BARCELONA (REUTERS) - In the rush for new technology, their presence is hard to ignore. The fastest growing major smartphone vendor of 2015, Huawei is centre stage at this year's Mobile World Congress.
Huawei Consumer Group's executive vice-president Colin Giles said: "If any player globally wants to be serious, to be a world leader, you've got to have China."
Huawei certainly has that. Their high-volume, low-margin strategy helped ship 108 million handsets last year, up 44 per cent on 2014.
And Giles says it will not stop there, even with China's slowdown: "You know I think that actually works to our advantage. Because we've got a lot of momentum on our side right now, and we've got a really good efficient machine that's working."
To challenge the big guns though, that machine may need to change, says Gartner's Roberta Cozza, especially when it comes to Western markets.
Cozza said: "The majority of the user base already owns a premium smartphone. It's a replacement market mainly. So users are very knowledgeable, they know what they want, and in their replacement intention they would look for innovation."
The Google-partnered Nexus 6P is designed to address that - a slow-motion camera earning reviews that rival the iPhone's.
Then there is the new Matebook, a Windows hybrid with a pressure-sensitive stylus. But in many cases, says USwitch's Rob Kerr, the message just isn't coming across.
Kerr said: "It just needs the consumer to be aware of them, and then from that, there's a big tie-in, the networks to be aware of them, to list their phones, to retail their phones, to put it in the mind of the consumers and in the hands of the consumers more importantly."
For now, Huawei remains a distant third, with its 7.5 per cent share of the global market still three times less than Samsung's.
Huawei's latest top-of-the-range handset, the 5.2-inch P9, certainly looks like a premium smartphone should -- all aluminium, glass and soft curves. But it's also a little safe, lacking the futurist stylings of Samsung's Galaxy S7 Edge, for example.
Apple is still one of the top three smart phones in China, but the recent cool down in sales has as much to do with local competition from Huawei and Xiaomi as it does from the economic slowdown. Companies like Apple are going to have to learn to live with a maturing market in some cases, and sophisticated, high quality competition from new Chinese contenders.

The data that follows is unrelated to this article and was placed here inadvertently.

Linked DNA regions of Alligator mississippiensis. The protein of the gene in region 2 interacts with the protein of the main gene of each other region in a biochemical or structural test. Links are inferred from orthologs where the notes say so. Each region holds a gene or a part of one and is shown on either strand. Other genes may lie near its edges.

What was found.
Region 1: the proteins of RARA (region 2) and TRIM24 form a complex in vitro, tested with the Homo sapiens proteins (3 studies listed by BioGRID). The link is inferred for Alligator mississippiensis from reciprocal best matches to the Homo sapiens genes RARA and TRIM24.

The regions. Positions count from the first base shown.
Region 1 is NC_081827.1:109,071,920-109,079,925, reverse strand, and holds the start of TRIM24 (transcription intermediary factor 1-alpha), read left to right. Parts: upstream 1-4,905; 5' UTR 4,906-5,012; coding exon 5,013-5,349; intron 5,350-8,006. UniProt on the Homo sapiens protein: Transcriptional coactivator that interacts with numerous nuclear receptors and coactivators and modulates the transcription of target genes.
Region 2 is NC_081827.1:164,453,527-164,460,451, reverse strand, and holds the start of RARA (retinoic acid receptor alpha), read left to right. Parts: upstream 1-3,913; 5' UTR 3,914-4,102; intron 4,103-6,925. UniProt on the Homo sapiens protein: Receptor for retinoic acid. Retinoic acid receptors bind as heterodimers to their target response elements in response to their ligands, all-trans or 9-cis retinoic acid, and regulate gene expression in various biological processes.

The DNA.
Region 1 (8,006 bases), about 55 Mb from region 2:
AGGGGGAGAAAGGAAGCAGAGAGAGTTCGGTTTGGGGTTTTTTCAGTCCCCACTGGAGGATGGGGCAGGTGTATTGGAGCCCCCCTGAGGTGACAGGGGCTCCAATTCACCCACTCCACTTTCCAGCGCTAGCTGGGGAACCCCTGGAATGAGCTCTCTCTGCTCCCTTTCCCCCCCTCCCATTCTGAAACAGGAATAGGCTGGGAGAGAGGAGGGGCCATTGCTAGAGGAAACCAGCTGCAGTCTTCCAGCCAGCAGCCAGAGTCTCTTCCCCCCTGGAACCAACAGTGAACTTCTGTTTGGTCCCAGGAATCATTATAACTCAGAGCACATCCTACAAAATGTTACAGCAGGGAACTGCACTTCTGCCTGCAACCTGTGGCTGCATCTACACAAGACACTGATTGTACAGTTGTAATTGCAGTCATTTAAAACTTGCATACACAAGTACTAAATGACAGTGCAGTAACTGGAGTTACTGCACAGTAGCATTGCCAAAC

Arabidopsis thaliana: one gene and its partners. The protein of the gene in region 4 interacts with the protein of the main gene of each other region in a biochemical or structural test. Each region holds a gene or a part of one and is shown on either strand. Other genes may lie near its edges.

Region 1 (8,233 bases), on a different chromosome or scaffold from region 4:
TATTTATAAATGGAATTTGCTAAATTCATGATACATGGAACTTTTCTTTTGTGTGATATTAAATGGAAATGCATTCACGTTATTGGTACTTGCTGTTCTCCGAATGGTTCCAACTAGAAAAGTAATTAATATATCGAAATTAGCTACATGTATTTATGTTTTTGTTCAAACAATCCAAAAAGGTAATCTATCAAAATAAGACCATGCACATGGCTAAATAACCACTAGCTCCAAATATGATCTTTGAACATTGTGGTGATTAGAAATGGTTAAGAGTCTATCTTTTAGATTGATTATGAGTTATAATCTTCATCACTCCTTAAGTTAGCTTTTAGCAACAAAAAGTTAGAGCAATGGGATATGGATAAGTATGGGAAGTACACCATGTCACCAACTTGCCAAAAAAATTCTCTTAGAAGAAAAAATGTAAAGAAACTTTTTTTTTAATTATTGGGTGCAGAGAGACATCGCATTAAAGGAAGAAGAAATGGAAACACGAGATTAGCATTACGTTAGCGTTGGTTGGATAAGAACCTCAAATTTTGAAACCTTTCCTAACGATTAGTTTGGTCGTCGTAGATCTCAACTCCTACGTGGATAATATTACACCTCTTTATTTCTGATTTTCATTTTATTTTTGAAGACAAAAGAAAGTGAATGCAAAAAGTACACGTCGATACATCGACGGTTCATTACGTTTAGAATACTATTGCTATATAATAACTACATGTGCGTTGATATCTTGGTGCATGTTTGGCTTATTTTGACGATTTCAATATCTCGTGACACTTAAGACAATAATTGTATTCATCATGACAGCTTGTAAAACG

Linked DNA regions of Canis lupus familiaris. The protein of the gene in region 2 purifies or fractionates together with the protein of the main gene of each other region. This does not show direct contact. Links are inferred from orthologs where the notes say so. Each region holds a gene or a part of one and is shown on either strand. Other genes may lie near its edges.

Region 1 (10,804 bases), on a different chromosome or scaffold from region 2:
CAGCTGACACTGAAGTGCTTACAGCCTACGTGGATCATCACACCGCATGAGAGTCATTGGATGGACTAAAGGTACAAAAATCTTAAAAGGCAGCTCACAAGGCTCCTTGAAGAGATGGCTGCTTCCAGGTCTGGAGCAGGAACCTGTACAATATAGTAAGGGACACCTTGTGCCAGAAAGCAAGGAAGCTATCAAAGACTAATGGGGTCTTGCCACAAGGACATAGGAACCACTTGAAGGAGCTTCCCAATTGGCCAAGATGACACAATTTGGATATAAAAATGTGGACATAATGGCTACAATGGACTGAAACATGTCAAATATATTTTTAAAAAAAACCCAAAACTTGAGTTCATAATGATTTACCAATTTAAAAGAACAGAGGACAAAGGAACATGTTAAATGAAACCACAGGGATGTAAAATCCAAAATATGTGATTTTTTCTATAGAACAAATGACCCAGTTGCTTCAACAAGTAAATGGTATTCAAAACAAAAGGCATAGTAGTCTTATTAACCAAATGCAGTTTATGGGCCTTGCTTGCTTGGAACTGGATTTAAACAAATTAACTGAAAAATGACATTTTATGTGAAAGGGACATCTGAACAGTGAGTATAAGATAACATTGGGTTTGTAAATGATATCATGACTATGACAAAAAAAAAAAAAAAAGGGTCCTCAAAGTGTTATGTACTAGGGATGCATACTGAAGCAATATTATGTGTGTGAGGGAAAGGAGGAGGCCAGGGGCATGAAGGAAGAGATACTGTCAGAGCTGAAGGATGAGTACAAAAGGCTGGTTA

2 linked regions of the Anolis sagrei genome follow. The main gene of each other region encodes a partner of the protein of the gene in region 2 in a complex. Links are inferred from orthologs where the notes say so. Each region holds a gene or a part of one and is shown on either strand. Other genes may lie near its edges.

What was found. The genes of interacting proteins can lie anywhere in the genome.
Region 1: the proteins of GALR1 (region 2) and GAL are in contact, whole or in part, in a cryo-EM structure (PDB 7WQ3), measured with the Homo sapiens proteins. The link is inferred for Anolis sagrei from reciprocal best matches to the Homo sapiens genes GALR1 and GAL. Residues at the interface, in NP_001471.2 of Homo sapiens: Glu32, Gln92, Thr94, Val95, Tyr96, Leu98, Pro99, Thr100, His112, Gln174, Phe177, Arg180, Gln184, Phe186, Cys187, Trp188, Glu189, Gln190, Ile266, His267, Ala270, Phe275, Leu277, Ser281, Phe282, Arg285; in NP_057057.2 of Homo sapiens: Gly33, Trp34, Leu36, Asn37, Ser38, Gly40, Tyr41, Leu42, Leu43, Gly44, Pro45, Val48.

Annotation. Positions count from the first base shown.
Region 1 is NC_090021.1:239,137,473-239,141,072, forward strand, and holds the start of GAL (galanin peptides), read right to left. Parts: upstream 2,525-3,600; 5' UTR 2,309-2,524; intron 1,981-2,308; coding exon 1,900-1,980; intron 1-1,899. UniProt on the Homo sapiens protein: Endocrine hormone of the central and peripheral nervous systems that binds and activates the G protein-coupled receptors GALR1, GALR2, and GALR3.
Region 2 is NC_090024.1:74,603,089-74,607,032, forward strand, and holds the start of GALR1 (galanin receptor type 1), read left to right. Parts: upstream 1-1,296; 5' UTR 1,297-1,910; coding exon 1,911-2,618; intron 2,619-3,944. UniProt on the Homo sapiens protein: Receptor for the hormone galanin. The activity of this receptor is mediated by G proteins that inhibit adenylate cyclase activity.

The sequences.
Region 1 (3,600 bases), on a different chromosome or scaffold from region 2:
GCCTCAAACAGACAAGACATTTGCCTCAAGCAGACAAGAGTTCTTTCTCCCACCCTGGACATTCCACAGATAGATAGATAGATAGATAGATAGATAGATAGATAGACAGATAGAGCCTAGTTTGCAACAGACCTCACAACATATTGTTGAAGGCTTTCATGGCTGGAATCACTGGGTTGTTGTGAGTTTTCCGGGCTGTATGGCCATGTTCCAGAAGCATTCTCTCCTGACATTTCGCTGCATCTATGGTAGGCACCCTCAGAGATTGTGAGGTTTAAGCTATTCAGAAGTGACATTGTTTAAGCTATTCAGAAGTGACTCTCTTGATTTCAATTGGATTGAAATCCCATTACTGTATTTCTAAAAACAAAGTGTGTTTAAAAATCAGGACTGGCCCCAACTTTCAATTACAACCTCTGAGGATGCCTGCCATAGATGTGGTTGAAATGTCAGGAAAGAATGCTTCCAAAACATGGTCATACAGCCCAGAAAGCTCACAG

Huawei took to the stage in London in early April to announce the widely anticipated (and hugely leaked) Huawei P9, the latest Android flagship with a dual-camera arrangement never seen before on a phone. We've put the Huawei P9 through its paces and here's our full review including price, release date, design, hardware, cameras and specifications. Also launched was the Huawei P9 Plus, which we've also reviewed.
This week I had the pleasure of being invited to Berlin’s Soho House for a night with Huawei and Baptiste Giabiconi (it almost felt like a Lagerfeld family reunion!). A lot of you reading this will know that I teamed up with Huawei back in December for our project with GQ for A Day In The Life Of project, so I was really keen to see what the tech offering from the new Mate 8 device was like.
Xiaomi and Huawei are the two largest Chinese smartphone manufacturers at the moment. Xiaomi has shipped most devices within China last year, but Huawei is far ahead in global terms. Huawei has managed to become the world’s third largest smartphone manufacturer last year, after selling 108 million smartphones. It seems like the company plans on growing even further in the coming years, they have really interesting plans, read on.
After last year's unwieldy attempt, Google had to think a little more carefully about how its nerd-friendly Nexus line should work and feel. Rather than just offer one new phone today, Google showed off two -- the Nexus 5X and 6P -- meant for different subsets of people. The former? It provides enough horsepower for the masses in a body that normal humans won't have trouble carrying (and I'll have a deeper dive ready shortly). The 6P, on the other hand, is the more sophisticated cousin, and more impressive than it might look at first glance.
China's Huawei launched a luxury smartphone and gave more details about its new smartwatch on Wednesday as it looks to shake the dominance of Apple and Samsung at the high-end of the device market.
HONG KONG—For the past three years, Samsung Electronics Co.has been the world’s top seller of smartphones, but its global lead is now under attack from fast-growing Chinese rival Huawei Technologies Co.